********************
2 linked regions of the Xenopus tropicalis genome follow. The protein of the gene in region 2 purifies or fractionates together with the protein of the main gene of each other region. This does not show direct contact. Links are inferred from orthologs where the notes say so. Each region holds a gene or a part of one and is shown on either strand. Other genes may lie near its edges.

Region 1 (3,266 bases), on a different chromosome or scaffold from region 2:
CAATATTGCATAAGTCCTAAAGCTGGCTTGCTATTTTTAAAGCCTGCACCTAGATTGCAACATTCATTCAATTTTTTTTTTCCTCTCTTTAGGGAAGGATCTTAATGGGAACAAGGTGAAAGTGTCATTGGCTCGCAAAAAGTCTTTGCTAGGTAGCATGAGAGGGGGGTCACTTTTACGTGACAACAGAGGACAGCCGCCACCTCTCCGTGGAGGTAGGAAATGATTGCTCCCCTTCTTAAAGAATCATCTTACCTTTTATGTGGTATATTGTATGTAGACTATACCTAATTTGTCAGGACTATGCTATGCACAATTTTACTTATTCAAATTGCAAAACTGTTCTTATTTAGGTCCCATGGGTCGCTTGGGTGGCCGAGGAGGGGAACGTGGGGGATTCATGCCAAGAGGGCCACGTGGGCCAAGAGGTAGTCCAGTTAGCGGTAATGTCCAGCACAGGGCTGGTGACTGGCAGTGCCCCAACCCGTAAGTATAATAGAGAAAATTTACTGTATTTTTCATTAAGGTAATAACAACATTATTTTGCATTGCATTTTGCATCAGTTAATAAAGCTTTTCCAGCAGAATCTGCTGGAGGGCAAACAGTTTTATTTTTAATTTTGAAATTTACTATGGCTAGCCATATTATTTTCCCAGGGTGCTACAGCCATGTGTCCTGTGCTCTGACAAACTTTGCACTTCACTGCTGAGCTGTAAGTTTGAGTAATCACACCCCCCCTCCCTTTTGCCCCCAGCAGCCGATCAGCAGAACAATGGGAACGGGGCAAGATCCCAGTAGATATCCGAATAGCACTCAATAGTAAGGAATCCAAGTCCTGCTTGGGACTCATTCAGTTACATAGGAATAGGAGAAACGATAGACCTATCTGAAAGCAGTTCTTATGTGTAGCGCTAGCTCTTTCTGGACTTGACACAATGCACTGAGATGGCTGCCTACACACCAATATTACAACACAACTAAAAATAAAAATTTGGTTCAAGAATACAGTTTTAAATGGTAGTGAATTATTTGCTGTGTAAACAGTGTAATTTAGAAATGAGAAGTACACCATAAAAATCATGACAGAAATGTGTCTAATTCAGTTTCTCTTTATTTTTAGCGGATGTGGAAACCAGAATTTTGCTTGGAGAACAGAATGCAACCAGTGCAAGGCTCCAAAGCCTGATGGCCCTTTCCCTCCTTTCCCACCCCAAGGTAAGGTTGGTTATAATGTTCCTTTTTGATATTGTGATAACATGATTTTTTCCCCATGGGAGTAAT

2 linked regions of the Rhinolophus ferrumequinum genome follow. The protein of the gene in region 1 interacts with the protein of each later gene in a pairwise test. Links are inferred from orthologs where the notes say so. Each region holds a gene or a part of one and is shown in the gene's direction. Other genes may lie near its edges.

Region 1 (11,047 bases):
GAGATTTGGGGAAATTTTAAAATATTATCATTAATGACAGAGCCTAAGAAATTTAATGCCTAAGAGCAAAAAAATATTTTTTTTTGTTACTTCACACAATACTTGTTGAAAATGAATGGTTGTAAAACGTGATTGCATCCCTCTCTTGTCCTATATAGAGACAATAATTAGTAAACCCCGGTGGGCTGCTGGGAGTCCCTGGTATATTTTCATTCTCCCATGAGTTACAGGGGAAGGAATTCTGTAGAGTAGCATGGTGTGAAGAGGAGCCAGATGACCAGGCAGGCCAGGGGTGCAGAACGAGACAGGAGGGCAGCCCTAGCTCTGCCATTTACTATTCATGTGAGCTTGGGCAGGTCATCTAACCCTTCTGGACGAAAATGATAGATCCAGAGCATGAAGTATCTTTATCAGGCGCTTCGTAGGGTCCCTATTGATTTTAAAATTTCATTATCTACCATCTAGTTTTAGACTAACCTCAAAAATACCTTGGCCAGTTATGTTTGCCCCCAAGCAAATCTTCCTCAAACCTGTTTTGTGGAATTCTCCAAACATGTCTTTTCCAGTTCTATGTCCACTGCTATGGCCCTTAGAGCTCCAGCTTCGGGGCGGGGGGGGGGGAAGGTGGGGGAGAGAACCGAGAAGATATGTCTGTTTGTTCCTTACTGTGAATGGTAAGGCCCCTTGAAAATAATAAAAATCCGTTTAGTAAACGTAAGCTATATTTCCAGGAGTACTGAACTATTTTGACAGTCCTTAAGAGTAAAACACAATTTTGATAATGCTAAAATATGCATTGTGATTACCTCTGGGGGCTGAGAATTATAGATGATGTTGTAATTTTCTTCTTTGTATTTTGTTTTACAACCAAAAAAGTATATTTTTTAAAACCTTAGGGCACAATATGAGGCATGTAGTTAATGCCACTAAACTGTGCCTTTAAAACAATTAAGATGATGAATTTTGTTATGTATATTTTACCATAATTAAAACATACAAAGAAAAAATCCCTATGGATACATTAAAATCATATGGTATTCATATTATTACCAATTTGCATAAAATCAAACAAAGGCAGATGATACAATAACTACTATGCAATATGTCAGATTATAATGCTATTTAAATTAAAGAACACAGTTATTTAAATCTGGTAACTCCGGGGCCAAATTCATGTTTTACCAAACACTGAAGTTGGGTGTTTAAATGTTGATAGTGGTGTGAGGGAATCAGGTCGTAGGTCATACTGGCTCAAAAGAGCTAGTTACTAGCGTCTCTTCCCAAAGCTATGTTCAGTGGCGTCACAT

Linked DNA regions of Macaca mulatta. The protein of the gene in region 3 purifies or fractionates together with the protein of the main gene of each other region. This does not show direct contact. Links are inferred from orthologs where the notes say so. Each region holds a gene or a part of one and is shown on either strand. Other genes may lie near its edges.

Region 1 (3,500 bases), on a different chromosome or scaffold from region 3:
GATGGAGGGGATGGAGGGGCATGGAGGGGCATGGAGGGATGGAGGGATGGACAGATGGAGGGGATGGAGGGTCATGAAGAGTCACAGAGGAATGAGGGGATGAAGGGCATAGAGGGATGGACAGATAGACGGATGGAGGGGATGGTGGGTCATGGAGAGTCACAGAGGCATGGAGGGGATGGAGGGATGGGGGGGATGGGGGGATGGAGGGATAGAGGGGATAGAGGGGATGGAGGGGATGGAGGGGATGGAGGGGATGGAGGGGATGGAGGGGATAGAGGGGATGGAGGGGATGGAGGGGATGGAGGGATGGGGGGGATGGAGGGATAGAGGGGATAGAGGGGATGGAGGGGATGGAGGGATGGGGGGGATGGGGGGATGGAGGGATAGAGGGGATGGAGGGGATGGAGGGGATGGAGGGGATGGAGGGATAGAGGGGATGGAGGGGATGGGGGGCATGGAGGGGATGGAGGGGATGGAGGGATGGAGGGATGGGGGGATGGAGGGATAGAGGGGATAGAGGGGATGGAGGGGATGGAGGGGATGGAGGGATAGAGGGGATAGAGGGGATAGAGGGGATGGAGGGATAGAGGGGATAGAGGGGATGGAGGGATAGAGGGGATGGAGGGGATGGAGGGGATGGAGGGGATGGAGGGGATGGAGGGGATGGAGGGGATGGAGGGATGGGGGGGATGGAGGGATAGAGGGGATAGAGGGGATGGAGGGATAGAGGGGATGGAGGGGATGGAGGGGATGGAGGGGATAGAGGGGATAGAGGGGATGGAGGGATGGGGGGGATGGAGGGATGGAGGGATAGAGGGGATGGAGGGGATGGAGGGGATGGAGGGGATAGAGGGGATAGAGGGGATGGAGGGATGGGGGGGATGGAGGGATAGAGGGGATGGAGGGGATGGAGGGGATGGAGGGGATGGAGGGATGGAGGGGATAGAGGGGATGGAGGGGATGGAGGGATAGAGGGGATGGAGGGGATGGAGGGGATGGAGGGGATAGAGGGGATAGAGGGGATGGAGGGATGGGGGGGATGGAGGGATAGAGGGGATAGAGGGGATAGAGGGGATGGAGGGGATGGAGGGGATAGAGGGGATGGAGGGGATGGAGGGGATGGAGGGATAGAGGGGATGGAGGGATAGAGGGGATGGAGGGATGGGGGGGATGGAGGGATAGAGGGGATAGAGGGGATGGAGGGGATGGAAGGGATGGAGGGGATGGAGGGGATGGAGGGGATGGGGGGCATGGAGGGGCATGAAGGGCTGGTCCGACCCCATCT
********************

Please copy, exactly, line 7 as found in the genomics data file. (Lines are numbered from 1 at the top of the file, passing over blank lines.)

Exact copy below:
Linked DNA regions of Macaca mulatta. The protein of the gene in region 3 purifies or fractionates together with the protein of the main gene of each other region. This does not show direct contact. Links are inferred from orthologs where the notes say so. Each region holds a gene or a part of one and is shown on either strand. Other genes may lie near its edges.